Matt Wettstein, DPM
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Experienced podiatrist specializing in all foot care including wound care and sports medicine in Twin Falls.

baby walking with feet pointing out | Expert Children's Podiatrist in Twin FallsIt can take time for children to learn to walk and navigate the world around them. Kids may lean on objects, walk on tiptoe, or experiment with different leg and foot motions before they develop a normal gait. While gait variations are common in young children, you may want to see a podiatrist if your child is missing important walking milestones, experiencing pain, or suffering functional limitations because of their walk.

Types of Gait Abnormalities in Children 

In-toeing and out-toeing are the most common gait problems in young children. Toddlers may walk with their feet angled toward each other (pigeon-toed) or with their toes pointed outward. In-toeing is a concern because it can cause the arches to collapse (flat feet) and the child to walk on the outer ridges of the foot.

Other problems that can affect a child's ability to walk include:

  • Knee deformities. A child's legs may bend outward (bowlegs) or curve inward at the knees (knock knees).
  • Antalgic gait. If a child places weight on only one side of the body to avoid pain, they may have an underlying condition causing this antalgic gait.
  • Circumduction gait. Circumduction gait, or walking with one leg sweeping outward and then forward, may be caused by two different leg lengths.
  • Spastic gait. Neurological diseases can result in a child dragging or stiffening their feet.
  • Ataxic gait. Children who don't have complete control of their motor functions (such as those with cerebral palsy) may stumble, lose balance, or take wide steps.
  • Trendelenburg's gait. This gait is caused by hip dysfunction and results in a walk where one hip drops much lower than the other.
  • Toe-walking. Toe-walking in young children usually resolves on its own, but some children may need interventions to relax the tendons in the foot and bring the heel down to the ground.
  • Stepping gait. Commonly seen in children with polio or spina bifida, stepping gait occurs when a child lifts their entire leg at the hip instead of bending at the knee.
  • Clumsy. Clumsy gait is a general difficulty using gross or fine motor skills. Children may run into objects, trip, stumble, or have trouble dressing themselves.

How Podiatrists Diagnose Gait Problems

If your child has difficulty walking or loses balance quickly, you should consult a podiatrist for an evaluation. There are many methods used to diagnose a gait problem, such as:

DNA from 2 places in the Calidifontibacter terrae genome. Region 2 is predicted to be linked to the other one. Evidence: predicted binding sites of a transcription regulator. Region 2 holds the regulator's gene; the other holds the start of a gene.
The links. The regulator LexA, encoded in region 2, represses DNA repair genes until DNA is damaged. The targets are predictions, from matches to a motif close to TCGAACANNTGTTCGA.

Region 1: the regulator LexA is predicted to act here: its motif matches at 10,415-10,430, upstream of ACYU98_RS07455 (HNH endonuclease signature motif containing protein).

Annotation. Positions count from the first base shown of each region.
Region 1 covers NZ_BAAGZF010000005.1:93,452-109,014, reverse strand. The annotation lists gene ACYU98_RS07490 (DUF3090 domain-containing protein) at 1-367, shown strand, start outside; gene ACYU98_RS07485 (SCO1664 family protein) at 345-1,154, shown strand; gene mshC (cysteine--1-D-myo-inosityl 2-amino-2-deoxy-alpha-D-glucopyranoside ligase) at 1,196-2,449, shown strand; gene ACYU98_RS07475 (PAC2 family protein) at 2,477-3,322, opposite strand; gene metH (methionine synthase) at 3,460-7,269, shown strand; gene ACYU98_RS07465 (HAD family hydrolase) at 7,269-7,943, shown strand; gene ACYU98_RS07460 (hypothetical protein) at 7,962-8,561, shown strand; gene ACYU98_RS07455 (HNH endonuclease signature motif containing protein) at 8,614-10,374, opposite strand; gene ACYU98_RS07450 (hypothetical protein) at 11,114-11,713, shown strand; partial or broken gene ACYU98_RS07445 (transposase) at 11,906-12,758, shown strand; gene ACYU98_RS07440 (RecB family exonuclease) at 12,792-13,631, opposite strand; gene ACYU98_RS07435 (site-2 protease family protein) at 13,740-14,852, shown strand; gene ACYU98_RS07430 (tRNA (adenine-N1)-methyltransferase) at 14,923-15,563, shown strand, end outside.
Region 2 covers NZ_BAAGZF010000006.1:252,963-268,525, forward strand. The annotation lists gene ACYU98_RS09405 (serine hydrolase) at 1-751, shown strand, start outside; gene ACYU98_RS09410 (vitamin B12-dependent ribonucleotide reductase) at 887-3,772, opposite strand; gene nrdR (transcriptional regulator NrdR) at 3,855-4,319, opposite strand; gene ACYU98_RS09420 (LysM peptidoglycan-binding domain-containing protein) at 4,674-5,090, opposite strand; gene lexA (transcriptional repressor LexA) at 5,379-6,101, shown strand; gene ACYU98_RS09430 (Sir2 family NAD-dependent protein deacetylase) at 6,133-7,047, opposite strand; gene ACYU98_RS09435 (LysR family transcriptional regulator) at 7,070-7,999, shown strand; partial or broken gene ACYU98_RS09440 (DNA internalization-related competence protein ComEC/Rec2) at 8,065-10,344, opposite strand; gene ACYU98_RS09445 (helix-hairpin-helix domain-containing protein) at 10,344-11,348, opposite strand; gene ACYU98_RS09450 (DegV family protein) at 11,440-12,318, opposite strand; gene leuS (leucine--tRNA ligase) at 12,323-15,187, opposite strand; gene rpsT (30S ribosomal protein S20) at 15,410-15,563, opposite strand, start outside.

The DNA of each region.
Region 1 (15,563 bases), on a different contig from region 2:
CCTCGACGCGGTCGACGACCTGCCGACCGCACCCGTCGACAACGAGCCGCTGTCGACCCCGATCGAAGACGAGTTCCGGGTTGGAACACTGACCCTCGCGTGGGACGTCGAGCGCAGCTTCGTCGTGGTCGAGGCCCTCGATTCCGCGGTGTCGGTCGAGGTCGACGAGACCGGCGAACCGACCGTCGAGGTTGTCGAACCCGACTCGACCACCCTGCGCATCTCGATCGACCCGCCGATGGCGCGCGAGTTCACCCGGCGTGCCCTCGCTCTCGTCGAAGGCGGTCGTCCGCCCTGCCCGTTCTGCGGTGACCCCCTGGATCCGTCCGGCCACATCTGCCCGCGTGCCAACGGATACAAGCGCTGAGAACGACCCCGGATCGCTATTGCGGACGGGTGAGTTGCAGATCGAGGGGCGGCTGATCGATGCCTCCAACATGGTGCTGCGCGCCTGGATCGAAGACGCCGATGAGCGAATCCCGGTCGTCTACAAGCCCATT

• Observation of your child while walking, standing, or running
  • Physical examination of your child's feet and legs to check for misalignment
  • Reviewing your family medical history to see if the condition may be hereditary
  • Imaging tests (such as X-rays, MRIs, or CT scans) to check bone positions and determine if there are any problems in the joints or soft tissues of the body.

Treatments to Correct Childhood Gait Problems

Most childhood gait problems will resolve independently, but some require intervention to prevent limb or posture abnormalities. If your child's condition places them at risk of delayed development or permanent misalignment, we may recommend:

  • Custom orthotics. Custom orthotics are highly beneficial at a young age, as children adapt to them quickly, and improvement can be seen in a matter of days. Orthotics are worn inside the shoes, holding the child's foot in the proper position and preventing them from developing secondary injuries like flat feet.
  • Exercises. Stretching and physical therapy exercises that target specific groups of muscles can improve coordination and encourage proper weight-bearing in the legs and feet.
  • Surgery. If the problem doesn't resolve with age and conservative treatments, children may need surgery to release tight tendons preventing the foot and toes from flexing naturally.

The earlier your child's gait is evaluated by a qualified professional, the better your chance of avoiding long-term complications. If you have questions about your child's feet, request an appointment online or call (208) 731-6321 to speak with our team in Twin Falls.